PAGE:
Following his recent retirement from life sciences regulatory consultancy, former consultant Andrew Marr reflects on 30+ years in the industry
A few months ago I hung up my hat after more than 30 years advising on processes around regulatory document management, submissions and data in life sciences, giving me cause to reflect on some milestone changes I have witnessed over that time.
At the beginning of my career marketing authorisation applications happened manually, on paper - involving massive photocopiers, page numbering by hand, and individual submissions for each market. The internal records being kept by companies at that time were very lightweight, so it was difficult to do anything of value with it. The data being kept routinely was limited as data gathering, and storage were expensive. The most definitive records tended to exist at a national level, but these were difficult to share - so teams struggled to know what had been approved/what was on the market. And if any information changed, it didn’t necessarily follow that all the right people would know.
In time, electronic formats were accepted, promoted and have become routine. The concept of centralised information systems has become commonplace, but the ability gather information has been inefficient and exchange information has been limited. But now the emphasis has begun to shift from static PDF files to something more granular that’s easier to index, categorise and search.
But of course none of this happened quickly. First, companies had to address their internal document management; the next step was to get the regulators to accept documents electronically – with all of the promise of savings on printing, logistics and so on. Including experimentation with different formats, this whole process took more than 10 years! Even when the eCTD standard was embraced widely, there were different regional flavours and approaches to implementation.
By 2008/9, when electronic submissions began to be the de facto method for centralised authorisation processes, for Regulatory Affairs departments, regulatory information came into focus as distinct from just finished documents.
Developments in technology and the availability of more affordable storage, coupled with a growing desire for efficiency and re-use, prompted interest in the creation of a central database – what we now recognise as regulatory information systems (Reg IM or RIM). The idea was to collate and maintain as much information as possible, without too much cost or complexity. It wasn’t yet the Holy Grail, because data had to be extracted from documents, rather than everything starting from a master source. But this development offered to save companies some time and provided a useful repository for product information.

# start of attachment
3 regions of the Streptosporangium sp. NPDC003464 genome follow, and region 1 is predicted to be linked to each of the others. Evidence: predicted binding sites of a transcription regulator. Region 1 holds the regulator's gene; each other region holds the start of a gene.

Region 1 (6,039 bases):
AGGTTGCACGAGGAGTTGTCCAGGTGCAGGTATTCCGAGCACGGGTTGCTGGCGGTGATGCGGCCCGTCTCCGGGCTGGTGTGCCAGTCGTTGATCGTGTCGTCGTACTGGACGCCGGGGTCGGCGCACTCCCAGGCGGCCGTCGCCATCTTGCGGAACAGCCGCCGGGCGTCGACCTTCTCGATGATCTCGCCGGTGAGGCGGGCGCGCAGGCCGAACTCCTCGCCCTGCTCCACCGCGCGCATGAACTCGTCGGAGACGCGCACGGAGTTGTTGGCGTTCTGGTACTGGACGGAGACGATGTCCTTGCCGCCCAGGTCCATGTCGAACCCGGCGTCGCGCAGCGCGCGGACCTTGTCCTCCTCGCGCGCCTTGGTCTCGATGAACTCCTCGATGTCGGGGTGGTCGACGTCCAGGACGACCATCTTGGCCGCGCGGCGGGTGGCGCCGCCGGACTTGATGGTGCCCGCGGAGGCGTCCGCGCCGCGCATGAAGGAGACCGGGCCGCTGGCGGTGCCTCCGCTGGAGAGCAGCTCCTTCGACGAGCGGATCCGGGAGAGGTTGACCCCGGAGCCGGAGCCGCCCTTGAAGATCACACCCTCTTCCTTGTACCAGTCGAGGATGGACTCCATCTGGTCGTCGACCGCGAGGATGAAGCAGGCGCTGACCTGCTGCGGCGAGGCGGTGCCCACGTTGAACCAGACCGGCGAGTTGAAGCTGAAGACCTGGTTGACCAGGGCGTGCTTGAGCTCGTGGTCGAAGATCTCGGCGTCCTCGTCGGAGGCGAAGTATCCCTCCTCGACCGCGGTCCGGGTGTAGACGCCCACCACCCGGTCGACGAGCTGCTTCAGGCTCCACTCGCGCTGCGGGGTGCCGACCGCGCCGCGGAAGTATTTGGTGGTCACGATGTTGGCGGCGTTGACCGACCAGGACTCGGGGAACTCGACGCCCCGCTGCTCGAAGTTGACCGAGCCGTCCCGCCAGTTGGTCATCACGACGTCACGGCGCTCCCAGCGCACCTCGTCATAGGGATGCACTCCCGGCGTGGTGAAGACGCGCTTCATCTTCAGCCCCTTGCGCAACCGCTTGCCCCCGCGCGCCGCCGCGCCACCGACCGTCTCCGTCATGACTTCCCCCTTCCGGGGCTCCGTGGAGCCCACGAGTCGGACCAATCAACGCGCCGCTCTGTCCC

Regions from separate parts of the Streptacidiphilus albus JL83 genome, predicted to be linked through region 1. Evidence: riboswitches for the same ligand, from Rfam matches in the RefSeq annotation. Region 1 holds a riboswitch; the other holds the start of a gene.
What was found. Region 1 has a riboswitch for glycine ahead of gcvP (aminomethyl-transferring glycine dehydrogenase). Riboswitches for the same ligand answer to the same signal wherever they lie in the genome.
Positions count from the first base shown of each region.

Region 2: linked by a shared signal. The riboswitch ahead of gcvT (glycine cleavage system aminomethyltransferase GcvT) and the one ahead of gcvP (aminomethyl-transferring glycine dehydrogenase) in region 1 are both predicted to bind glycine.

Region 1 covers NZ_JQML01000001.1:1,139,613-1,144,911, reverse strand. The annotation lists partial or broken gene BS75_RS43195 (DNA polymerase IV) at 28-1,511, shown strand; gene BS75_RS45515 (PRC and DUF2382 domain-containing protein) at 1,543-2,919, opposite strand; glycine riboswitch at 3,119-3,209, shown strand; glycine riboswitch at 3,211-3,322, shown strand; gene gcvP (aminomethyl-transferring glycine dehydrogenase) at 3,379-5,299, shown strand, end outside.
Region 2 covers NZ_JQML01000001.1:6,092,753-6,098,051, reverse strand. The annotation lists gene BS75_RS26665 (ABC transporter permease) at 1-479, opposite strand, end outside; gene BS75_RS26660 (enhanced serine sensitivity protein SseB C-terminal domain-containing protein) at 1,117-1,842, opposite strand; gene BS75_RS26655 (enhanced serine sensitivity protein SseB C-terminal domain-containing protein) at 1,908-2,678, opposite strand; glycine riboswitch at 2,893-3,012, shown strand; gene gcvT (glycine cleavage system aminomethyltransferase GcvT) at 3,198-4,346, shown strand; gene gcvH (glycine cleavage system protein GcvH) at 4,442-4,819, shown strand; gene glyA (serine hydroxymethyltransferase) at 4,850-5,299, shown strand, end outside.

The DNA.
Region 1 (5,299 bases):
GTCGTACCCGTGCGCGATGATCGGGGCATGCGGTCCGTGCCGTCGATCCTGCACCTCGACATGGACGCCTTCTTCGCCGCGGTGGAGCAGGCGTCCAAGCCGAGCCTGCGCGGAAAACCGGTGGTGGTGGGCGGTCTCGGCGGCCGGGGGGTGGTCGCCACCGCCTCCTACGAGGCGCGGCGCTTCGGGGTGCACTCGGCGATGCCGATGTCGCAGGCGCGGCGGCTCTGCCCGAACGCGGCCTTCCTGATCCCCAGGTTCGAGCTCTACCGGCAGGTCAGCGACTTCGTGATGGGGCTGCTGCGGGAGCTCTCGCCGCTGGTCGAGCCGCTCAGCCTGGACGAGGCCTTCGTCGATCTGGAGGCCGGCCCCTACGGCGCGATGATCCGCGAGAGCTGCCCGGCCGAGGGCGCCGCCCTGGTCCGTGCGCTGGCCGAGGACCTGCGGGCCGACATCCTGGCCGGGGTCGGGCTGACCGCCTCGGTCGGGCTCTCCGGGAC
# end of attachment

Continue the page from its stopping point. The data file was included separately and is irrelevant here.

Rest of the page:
Early attempts at RIM systems were not especially user-friendly however, and a lack of standards meant that each company developed its own approach. But firms recognised this was something they needed to bring order and greater efficiency to their regulatory information efforts.
Seeing the value in data over static documents, regulators are also developing an appetite for a more comprehensive approach to information collection. In the US, the FDA’s preliminary guidance on what is now known as Pharmaceutical Quality/CMC, was quite rough and ready, but the intention that emerged was clear – the authorities wanted data.
Fast forward to today and the industry is now finalizing the criteria for ISO IDMP, which recognizes and demands comprehensive, good-quality data submission as a priority. This has been a tough set of requirements to perfect, because of the perceived importance and potential use cases for centrally published product data.
Frustratingly, many companies are still waiting for the Is to be dotted and the Ts crossed before they adapt their data management processes to the degree that will ultimately be needed. It has tended to be the more enlightened companies, or those with vast operations, that have seen the value in proactively reshaping their strategies ahead of time – understanding that this will make life easier for them in the long run.
I’ll pick up this theme in my keynote presentation at AMPLEXOR’s Be The Expert conference - projecting ahead to how regulatory information management will look in 5-10 years’ time and how advances such as machine learning will drive greater efficiency in RegIM.
I look forward to seeing you in Croatia!
Leading consultant on XEVMPD and IDMP, consulting with many pharmaceutical, services and software companies. Active member of the ISO committee that developed the ISO IDMP standards. Former member of ICH M2, heavily involved in the development of the current eCTD specification and M2 Rapporteur, leading the group during the development of the requirements for the new version of the eCTD.